Fragile Ceasefire in Syria (Representational Image only) Image Courtesy: wikimedia.org
Even as the US-Russia brokered ceasefire in southwestern Syria seems holding since it began on July 9, Israel Prime Minister Benjamin Netanyahu opposed the deal stating “security concerns” over Iran and Hezbollah’s gaining presence in the country.
PM Netanyahu claimed the ceasefire poses a “security threat” to Israel as it is aware of Iran’s ambitions in the country to expand its military base in Syria close to Qunietra province. Israel’s opposition to the fragile ceasefire comes days after the US and Russia reached a consensus during G20 Summit in Germany’s Hamburg.
Netanyahu cautioned Iran’s long-term ambitions in the territory if they manage to set a stronghold in Syria especially towards Israel’s northern border areas near Golan Heights and Quneitra. Both these areas are vital to Israel’s security and given the ongoing ceasefire agreement, the Syrian government forces backed by Russia and Iran are expected to consolidate its military hold in the country.
Golan was captured by Israel during 1967 six-day war and continues to occupy it illegally despite several UN resolution passed over the conflict. Syria attempted to reclaim the plateau several times but failed in its attempts.
Israel had earlier voiced reservations regarding the deal stating Iran, Hezbollah and other Shi’ite militias must be kept away from the Israeli and Jordanian borders. It has also objected to Russian troops “policing the ceasefire”.
The apprehensions also come in the wake of Iran’s backing of Hezbollah based in Lebanon much to the discomfort of Israel. The Iranians, according to reports, have developed a stronghold in Iraq and Hezbollah may get drawn towards Quneitra province has caught Israel in a predicament.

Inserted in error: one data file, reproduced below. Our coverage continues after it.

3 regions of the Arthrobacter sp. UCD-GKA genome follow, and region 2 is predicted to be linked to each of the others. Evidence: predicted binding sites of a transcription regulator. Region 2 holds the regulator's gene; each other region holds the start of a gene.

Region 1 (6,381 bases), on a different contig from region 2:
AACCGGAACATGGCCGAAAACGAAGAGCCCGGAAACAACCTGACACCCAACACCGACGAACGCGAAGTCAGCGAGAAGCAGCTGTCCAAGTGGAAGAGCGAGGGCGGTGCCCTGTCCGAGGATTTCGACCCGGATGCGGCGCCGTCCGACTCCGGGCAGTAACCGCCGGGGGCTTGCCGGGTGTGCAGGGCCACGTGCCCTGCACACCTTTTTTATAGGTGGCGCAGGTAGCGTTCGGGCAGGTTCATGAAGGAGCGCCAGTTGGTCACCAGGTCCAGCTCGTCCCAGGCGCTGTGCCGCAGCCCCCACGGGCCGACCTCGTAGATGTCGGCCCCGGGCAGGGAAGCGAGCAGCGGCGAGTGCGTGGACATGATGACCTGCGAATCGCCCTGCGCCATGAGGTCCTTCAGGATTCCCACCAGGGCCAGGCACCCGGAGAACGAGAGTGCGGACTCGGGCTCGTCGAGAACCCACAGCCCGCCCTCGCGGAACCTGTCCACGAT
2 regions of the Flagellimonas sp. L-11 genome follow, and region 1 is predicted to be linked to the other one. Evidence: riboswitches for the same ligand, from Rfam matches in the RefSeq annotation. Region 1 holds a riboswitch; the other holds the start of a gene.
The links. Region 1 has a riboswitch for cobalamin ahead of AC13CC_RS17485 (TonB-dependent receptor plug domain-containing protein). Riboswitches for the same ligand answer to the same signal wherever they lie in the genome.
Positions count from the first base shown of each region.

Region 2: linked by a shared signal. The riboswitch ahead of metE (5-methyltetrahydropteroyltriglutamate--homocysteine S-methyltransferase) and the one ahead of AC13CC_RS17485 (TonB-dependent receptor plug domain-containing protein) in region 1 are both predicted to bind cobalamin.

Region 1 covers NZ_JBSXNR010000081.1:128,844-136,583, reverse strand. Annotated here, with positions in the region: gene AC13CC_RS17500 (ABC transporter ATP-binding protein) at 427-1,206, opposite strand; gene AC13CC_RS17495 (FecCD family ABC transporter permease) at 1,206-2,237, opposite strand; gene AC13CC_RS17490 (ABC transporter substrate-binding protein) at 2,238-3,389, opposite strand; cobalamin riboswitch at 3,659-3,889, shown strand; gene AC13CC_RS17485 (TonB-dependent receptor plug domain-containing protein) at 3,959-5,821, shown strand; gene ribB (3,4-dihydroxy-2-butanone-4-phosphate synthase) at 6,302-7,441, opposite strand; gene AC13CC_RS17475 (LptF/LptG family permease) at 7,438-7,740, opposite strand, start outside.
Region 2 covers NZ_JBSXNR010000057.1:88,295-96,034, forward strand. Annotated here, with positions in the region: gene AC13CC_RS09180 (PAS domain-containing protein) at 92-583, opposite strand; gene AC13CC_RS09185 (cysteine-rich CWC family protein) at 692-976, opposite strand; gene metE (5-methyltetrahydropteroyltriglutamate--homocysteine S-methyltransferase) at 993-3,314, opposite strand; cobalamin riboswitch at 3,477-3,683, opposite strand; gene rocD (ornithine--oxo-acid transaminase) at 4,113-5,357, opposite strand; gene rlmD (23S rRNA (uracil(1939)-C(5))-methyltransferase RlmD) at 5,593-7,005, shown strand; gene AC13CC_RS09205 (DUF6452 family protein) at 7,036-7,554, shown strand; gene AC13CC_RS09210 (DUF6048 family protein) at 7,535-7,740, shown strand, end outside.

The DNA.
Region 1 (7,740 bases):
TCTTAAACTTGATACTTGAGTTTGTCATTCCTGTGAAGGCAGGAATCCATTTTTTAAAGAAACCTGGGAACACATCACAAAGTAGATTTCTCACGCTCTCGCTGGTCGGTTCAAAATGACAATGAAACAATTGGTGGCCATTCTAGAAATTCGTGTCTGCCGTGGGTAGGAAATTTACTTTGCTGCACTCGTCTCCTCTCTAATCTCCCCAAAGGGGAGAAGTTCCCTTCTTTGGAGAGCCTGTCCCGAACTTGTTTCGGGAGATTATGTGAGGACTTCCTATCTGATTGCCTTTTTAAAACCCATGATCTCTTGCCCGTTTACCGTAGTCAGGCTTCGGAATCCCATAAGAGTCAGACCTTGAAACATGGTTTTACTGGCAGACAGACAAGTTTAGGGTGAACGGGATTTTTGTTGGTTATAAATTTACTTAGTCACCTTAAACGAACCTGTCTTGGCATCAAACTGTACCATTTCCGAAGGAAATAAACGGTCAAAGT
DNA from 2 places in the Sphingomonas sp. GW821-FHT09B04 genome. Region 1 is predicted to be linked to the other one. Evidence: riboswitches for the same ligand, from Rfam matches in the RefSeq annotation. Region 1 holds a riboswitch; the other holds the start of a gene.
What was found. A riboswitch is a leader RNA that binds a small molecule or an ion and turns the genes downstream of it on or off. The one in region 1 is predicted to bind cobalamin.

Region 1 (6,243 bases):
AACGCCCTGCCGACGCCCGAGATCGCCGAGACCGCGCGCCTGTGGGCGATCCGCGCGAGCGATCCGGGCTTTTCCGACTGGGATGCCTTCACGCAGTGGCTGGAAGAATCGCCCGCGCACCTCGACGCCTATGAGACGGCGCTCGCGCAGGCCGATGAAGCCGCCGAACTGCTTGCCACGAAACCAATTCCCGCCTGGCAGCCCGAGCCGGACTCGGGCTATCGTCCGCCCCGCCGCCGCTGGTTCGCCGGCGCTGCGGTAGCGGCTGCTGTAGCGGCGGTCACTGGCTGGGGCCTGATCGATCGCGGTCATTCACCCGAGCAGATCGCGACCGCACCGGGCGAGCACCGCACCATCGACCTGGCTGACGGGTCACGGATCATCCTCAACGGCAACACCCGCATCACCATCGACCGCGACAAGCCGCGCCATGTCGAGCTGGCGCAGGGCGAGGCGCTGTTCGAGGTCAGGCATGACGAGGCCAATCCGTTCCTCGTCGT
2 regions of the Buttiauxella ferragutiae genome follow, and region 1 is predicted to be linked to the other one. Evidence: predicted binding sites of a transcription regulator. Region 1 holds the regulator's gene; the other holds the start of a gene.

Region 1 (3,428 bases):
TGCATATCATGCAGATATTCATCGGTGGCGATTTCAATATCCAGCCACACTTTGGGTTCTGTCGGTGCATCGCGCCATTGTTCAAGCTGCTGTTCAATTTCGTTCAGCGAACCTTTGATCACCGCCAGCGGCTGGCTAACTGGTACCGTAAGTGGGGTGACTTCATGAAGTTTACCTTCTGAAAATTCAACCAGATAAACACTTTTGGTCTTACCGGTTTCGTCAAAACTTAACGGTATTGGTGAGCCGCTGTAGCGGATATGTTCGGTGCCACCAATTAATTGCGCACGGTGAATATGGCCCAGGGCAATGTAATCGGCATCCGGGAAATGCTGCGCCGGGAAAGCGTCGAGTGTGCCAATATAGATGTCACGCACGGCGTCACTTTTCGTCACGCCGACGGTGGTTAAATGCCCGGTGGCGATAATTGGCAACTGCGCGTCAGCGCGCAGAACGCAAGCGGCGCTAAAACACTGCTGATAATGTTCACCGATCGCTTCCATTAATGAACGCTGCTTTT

Setting up military bases and aerial and naval bases in the country is likely to help Iran pursue its ambitions, which includes its domination over Israel and in the whole of West Asia including in the main cities of Mecca and Jerusalem.
Following Netanyahu’s hostility over the deal, Russia’s Foreign Minister Sergei Lavrov, however, on Monday said they would do all they could to address Israel’s “security concerns”. Russia is seen as the key to maintain the ceasefire addressing concerns of Israel and Iran as well.
Turkey President Recep Tayyib Erdogan has earlier accused Iran of playing sectarian politics in the region by putting its weight behind shia-militants and attempting to undermine Turkey and Saudi Arabia.
Skirmishes continue in hinterlands towards northern and southeastern parts of the country where Turkey backed Free Syrian Army have launched a latest offensive against US backed SDF/YPG fighters. The Turks have expressed their discomfort over SDF forces gaining hold in the country. Turkey is concerned about its own place in the region and so it has grown wary of Iran, getting closer to its territory even if the US is staying put in south Syria to contest any of Iran’s advances.
Amid this cutthroat rivalry, a frail ceasefire holds in south-west part of Syria. Even as the growing regional tensions have brought the Arab states closer for an apparent face-off, the present truce can be used to build a wider consensus in the region. What remain to be seen is whether Russia, which is emerging as the main peace-broker in the region, will be able to put a cap on each side in pursuing their regional interests and avoid any ceasefire violation.